I read this article with interest. Like most people, I have an interest in the private behavior of famous people. I try to limit my knowledge of celebrity gossip to what can be gleaned from the covers on the rack at the checkout of the grocery store, for the most part. But wrap up the same sentiments in a story about famous writers, and hold out on the prurient details until I’m halfway in, and you’ve got me.

Still, this sentence offended my sense of decorum*:

The book remained unfinished; within weeks of leaving Berryman threw himself from Minneapolis’s Washington Avenue bridge, his body splitting like a melon upon impact with the ground.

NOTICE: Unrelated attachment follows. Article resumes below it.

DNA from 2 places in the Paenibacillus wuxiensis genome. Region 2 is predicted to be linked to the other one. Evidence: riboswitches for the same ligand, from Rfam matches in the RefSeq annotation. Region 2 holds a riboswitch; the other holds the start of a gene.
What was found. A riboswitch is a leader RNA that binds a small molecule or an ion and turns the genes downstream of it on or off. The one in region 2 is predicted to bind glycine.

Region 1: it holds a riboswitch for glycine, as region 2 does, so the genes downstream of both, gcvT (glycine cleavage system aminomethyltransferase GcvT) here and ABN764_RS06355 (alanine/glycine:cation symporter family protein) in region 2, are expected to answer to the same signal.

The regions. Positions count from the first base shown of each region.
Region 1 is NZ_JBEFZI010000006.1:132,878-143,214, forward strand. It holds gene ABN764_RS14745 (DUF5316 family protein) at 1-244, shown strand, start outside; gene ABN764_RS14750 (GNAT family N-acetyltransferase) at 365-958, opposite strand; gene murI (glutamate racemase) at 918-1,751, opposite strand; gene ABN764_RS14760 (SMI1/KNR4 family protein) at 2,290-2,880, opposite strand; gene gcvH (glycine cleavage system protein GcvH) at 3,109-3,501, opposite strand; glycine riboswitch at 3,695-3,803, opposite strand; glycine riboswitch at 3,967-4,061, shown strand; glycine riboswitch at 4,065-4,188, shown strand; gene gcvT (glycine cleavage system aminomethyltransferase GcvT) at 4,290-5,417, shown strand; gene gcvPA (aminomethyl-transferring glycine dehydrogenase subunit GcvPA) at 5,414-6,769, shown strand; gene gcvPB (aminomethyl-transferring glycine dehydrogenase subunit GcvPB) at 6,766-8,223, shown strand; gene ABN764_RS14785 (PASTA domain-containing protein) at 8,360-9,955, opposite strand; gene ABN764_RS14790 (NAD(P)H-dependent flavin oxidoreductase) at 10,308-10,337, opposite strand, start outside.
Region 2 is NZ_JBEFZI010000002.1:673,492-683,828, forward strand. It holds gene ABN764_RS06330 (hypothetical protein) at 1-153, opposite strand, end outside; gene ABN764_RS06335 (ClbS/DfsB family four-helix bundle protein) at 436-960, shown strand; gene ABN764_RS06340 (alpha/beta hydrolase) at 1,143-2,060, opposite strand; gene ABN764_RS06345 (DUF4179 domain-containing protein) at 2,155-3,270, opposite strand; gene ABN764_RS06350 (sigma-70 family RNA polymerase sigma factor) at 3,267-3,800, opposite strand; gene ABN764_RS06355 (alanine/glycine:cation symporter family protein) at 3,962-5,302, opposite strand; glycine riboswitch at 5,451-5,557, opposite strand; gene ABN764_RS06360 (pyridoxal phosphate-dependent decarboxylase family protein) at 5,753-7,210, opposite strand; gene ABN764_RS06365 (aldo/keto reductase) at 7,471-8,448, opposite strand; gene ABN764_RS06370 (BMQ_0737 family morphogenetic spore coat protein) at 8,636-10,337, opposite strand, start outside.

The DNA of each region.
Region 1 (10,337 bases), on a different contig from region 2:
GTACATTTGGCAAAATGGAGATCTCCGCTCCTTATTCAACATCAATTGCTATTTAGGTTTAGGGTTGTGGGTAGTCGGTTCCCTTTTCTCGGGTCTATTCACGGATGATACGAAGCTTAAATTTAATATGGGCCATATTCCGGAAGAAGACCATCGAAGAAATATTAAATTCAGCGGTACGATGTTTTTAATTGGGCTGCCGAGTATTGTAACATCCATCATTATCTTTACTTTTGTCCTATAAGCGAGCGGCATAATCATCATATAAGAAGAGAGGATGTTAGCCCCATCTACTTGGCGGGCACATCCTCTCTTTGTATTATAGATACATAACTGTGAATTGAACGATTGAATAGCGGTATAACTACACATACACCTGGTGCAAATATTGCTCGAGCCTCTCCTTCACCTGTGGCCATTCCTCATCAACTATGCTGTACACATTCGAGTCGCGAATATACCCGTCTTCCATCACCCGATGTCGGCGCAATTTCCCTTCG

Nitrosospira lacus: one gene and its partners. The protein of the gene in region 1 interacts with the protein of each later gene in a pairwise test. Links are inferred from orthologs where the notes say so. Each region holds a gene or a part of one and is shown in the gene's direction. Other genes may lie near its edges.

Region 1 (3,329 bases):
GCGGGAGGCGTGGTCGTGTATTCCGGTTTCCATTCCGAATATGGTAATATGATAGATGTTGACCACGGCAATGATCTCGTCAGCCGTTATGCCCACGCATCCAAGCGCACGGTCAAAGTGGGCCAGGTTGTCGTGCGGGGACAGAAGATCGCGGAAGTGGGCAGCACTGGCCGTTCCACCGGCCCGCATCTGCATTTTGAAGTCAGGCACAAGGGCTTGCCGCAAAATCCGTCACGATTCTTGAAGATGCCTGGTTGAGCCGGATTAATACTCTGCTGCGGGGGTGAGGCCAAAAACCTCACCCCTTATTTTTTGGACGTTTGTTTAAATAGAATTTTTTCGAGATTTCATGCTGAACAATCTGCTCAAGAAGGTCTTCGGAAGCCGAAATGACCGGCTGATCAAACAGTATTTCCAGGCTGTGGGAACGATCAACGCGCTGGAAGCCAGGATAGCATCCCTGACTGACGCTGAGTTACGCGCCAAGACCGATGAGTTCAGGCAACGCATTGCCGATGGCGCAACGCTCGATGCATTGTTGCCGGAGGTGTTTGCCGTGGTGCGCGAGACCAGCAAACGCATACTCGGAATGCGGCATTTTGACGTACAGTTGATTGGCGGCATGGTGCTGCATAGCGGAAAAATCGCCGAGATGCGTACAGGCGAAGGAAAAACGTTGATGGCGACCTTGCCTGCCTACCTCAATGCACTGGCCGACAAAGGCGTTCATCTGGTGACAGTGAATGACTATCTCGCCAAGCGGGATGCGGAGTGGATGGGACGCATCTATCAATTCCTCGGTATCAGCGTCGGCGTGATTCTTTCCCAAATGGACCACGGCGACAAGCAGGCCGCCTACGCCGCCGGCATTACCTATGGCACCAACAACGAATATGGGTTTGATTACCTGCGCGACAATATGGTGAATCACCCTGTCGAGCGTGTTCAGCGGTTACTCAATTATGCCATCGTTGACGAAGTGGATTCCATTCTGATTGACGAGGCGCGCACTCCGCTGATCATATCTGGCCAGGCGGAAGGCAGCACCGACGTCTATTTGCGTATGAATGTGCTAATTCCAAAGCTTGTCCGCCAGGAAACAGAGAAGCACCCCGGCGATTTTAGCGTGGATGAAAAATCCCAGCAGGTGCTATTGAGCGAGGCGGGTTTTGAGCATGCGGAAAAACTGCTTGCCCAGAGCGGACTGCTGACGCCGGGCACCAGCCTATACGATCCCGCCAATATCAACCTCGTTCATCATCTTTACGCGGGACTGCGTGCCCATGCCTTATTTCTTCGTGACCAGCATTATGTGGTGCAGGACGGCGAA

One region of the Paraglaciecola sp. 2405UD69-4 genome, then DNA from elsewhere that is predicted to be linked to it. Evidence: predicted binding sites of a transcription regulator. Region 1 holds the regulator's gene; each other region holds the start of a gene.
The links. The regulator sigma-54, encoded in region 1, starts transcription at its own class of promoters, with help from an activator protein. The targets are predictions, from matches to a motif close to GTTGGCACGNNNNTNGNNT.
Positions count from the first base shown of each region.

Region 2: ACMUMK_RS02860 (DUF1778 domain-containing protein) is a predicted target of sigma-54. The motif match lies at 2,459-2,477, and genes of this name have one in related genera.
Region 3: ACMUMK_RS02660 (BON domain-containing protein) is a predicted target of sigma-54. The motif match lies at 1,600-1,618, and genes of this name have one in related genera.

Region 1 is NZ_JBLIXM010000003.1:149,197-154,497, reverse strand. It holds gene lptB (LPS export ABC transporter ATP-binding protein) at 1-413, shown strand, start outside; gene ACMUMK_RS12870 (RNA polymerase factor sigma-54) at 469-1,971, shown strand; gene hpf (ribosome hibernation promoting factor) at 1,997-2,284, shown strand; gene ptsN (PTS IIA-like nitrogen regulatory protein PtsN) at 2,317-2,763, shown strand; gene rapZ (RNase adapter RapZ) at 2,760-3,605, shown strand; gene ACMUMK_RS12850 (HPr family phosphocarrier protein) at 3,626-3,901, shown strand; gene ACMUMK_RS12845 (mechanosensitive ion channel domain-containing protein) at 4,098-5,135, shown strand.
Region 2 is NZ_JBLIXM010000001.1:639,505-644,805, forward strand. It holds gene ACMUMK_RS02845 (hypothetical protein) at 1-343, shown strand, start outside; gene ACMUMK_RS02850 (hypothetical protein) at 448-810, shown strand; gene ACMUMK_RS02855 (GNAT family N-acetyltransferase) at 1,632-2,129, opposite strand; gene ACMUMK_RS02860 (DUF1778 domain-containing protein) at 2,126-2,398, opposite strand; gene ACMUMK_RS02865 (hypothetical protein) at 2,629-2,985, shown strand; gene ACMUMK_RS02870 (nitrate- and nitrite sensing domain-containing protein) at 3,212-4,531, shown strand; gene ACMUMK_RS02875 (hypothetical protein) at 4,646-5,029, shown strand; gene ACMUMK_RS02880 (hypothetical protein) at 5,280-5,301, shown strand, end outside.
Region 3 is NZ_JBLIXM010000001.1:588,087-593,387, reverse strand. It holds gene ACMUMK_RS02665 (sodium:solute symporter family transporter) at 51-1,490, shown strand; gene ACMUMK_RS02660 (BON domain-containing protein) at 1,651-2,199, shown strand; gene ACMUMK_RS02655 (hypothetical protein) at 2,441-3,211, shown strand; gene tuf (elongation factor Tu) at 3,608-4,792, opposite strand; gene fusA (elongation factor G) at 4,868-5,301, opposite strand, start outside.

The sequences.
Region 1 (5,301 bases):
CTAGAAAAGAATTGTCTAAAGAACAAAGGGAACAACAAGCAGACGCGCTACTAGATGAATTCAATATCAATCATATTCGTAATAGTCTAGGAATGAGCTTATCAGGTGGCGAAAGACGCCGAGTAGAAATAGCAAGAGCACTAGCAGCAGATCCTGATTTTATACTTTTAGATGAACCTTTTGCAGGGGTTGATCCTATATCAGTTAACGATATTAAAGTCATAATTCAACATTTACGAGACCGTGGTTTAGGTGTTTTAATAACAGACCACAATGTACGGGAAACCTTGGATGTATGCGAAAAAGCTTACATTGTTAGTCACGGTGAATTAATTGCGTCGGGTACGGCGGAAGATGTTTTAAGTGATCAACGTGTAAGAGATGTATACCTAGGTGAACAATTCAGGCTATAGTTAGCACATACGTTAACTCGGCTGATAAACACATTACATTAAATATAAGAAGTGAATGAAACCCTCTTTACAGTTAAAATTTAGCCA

Do we really need to know that his body “split like a melon” when it hit? Look how much stronger that sentence would be without the lurid cliche:

“The book remained unfinished: within weeks of leaving Berryman threw himself from Minneapolis’s Washington Avenue bridge.”

Brevity being the soul of wit and all that, the prosecution rests, cocktail in hand. My work here is done.

*Just calling it a “sense of decorum” probably betrays that this blog is written by a student of the eighteenth century.

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